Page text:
Oak Hill, Florida
|Oak Hill, Florida|
Location in Volusia County and the state of Florida
|• Total||11.7 sq mi (30.3 km2)|
|• Land||6.6 sq mi (17.0 km2)|
|• Water||5.1 sq mi (13.2 km2)|
|Elevation||13 ft (4 m)|
|• Density||150/sq mi (59/km2)|
|Time zone||Eastern (EST) (UTC-5)|
|• Summer (DST)||EDT (UTC-4)|
|GNIS feature ID||0287965|
The location of Oak Hill is rich in early Florida history. It was the site of an Indian village called Surruque el Viejo near el Baradero de Suroc, which was seen on LeMoyne's map of 1564. Several English settlers were in the area during the later 18th century. The Seminole Wars chased away northern timber cutters, who named their camp Oak Hill. Arad Sheldon, a resident of that time 1856, took the four bodies massacred just to the north by wagon to New Smyrna Beach.
Following the territorial days of Florida, permanent settlers began moving into the area. Statehood seemed to provide stability for organized communities. By the Civil War years, Oak Hill was changing: a salt works was operating, part-time stores were open, and Mitchell had planted the first orange grove. Following the war, settlers began arriving in the area from many places. The local cemetery has eleven Civil War veteran burials – five Union soldiers and six Confederates.
Hotels, stores, a post office, and a school operated by Rev. Wicks in the Congregational church served a few white students in the morning and several black students in the afternoon. A public school for white students was constructed in the early 1890s, and a prominent black freedman, Bill Williams, provided instruction and space for black students in 1901. A public school for black students was constructed in 1927.
In 1924, a grade 1 through 10 school was built on Ridge Road, just to the east of US-1. This building was replaced in 1960 by a new structure, which eventually became the W.F. Burns Elementary School. In 2008, the county school board closed the school (citing budget cuts) and slated it for demolition. County work crews stripped the facility of anything of value.
The non-profit Oak Hill Community Trust, with the assistance and guidance of local architect Sid Corhern, Tom Gibbs, and many, many other concerned citizens purchased the property from the county school board in late 2009. A charter school operator was contacted and after voluminous paperwork, was approved in January of 2011.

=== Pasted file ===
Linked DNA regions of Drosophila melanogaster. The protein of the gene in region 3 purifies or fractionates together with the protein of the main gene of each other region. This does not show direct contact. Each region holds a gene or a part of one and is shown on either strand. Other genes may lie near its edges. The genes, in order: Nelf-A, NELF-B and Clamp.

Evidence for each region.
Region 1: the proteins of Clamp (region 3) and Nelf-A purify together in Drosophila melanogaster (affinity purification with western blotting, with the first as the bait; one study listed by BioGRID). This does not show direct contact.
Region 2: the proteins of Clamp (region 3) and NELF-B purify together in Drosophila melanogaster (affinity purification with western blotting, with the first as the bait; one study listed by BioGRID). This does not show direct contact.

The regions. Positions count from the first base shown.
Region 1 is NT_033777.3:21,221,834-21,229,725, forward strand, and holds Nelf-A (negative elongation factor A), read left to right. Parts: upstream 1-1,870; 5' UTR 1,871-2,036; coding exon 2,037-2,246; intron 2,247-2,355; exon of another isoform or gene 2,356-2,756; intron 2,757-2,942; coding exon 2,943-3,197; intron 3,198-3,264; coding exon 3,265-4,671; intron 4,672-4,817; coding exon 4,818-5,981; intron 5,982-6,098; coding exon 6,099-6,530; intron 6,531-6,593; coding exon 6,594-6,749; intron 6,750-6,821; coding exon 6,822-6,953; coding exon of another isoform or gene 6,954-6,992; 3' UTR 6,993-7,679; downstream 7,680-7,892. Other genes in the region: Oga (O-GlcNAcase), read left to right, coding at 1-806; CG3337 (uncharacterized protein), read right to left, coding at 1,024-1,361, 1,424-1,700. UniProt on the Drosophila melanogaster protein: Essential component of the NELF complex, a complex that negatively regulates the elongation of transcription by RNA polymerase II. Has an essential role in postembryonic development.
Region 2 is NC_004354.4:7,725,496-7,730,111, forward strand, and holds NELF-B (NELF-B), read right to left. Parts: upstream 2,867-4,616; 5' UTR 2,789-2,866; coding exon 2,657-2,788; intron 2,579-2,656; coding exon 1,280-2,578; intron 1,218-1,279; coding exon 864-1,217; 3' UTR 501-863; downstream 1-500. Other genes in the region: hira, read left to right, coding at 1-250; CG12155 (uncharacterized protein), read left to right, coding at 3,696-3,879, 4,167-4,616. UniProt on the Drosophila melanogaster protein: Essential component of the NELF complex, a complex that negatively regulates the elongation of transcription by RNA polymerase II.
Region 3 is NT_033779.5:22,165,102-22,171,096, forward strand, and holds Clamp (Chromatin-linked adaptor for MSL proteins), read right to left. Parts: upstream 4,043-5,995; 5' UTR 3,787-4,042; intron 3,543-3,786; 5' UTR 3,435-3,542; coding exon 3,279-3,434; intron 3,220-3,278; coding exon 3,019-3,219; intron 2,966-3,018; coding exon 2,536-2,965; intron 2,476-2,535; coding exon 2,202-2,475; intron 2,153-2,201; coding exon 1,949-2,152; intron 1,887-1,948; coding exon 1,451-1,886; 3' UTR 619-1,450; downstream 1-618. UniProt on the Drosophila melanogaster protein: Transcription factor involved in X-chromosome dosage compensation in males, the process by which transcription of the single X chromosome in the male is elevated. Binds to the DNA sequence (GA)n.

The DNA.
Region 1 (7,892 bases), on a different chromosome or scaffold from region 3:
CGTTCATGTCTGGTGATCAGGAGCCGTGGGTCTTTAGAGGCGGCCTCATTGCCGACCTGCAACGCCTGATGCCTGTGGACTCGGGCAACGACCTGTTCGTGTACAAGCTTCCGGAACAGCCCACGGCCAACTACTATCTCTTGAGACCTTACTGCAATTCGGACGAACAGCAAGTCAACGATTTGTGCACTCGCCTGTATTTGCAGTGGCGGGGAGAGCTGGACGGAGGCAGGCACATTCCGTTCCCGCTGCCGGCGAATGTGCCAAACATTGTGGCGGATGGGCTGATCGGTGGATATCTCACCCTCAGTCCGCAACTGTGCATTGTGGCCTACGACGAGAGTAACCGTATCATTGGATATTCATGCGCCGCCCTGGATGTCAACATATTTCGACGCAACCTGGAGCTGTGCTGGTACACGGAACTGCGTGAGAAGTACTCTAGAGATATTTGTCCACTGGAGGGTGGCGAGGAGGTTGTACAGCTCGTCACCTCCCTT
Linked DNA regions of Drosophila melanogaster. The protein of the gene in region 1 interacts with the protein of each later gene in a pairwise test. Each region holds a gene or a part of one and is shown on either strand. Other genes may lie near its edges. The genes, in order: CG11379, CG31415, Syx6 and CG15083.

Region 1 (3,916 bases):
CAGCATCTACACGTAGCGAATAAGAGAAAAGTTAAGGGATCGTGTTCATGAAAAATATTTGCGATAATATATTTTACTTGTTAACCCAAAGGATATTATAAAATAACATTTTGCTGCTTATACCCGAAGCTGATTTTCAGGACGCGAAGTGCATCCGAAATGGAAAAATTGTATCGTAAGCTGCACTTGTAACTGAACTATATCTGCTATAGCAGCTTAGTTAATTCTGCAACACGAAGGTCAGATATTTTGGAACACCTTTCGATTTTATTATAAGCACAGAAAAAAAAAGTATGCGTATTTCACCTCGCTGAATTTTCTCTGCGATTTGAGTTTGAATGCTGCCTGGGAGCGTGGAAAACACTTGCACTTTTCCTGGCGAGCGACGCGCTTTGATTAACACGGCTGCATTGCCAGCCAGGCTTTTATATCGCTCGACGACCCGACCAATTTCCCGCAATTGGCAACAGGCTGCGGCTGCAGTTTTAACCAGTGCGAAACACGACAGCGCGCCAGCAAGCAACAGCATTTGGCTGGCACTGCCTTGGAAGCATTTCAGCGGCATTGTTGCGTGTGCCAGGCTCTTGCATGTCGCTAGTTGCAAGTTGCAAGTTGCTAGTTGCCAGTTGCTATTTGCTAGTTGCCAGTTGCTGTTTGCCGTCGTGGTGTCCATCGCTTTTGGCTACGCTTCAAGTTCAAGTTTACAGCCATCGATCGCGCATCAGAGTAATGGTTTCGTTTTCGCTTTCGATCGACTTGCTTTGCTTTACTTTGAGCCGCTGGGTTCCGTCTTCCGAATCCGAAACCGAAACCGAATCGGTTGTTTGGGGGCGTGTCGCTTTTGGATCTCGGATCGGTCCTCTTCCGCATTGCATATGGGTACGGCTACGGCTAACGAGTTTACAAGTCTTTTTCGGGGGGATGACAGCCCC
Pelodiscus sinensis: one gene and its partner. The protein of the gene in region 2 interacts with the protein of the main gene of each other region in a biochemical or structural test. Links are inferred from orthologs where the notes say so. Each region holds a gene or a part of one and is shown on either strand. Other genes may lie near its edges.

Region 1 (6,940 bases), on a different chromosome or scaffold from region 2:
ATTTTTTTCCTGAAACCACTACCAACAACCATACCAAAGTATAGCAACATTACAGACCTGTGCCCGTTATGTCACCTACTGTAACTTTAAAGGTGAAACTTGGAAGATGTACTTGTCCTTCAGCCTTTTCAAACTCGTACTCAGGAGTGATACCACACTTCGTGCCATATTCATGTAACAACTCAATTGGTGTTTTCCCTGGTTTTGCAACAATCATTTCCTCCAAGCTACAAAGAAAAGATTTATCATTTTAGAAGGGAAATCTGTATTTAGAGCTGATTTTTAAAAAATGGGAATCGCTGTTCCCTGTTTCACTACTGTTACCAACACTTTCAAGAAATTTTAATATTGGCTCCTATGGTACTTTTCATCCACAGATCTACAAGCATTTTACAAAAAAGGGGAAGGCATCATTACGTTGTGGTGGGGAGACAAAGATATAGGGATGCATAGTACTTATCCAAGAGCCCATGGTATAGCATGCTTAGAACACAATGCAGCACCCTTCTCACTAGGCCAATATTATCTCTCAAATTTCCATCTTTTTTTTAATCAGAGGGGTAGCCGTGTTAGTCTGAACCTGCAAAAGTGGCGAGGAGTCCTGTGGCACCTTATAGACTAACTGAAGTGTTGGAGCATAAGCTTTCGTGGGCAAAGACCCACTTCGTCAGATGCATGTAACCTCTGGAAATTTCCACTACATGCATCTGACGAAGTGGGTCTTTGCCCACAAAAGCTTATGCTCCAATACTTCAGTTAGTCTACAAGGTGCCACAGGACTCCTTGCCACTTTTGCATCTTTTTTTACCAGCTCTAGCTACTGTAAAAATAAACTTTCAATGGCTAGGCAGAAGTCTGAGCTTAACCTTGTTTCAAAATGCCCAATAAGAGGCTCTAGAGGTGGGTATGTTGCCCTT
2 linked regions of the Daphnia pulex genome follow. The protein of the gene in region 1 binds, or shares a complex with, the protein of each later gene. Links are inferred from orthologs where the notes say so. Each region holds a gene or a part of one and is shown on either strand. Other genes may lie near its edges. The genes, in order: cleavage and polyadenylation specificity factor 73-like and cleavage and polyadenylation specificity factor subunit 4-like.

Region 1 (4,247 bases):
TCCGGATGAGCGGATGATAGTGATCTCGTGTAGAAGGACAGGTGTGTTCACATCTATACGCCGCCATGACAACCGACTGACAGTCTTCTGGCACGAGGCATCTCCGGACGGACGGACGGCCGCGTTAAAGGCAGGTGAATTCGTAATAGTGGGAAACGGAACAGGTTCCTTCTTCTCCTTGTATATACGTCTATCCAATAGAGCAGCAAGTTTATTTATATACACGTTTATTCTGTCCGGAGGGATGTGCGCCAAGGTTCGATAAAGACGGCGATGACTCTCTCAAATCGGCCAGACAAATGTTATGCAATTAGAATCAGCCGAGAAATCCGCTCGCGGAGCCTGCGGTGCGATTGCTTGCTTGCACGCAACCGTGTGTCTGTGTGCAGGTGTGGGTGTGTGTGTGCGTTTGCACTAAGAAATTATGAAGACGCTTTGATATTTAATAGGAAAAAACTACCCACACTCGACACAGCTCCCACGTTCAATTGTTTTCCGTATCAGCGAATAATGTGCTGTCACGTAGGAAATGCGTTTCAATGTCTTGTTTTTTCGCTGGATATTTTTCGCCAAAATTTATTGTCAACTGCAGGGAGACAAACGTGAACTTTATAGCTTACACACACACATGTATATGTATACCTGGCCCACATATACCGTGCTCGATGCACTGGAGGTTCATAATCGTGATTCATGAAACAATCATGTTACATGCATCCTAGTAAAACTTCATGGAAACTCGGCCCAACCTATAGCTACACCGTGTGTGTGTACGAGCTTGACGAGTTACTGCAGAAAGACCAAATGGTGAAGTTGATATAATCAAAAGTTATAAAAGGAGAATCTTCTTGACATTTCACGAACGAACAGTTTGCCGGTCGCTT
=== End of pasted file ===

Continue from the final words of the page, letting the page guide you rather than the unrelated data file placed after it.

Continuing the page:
Beginning in September of 2010, hundreds of volunteers gave thousands of hours of their time to refurbish the buildings. They did plumbing, electrical, painting, landscaping and much more, often with donated materials. The school opened in August of 2011, with 260 students enrolled.
In 2012, Kennedy Space Center donated a surplus 10,000 square foot office building to the school, on condition that it had to be moved from KSC without delay. Again, volunteers stepped forward and the building was delivered (in eight sections) to the site, reassembled, refurbished as classrooms, and is now in use.
The school is a STEM (Science, Technology, Engineering, Math) school, and after only two years of operation, has already achieved a "B" rating. As of 2014, there are 385 students in grades K through 8, many are local, and some come from as far away as Ormond Beach and Orange City.
In the past, citrus growing and commercial fishing were the primary income sources for residents of Oak Hill. A series of hard freezes, cold snaps and the advent of citrus canker have greatly reduced the number of citrus groves, and by 1995 the State of Florida's Gill Net Ban eliminated most of the fishing business. There are several fish, clam and oyster farms in operation.
There is a significant amount of recreational fishing and eco-tourism, and Oak Hill is one terminus for the Florida "River of Lakes" scenic highway. Several regional bicycle paths traverse Oak Hill, and seeing groups of dozens of recreational touring cyclists is quite common. Oak Hill is also the site of the "Seminole Rest" state park, and the northern entrance to the Canaveral National Seashore is just south of town.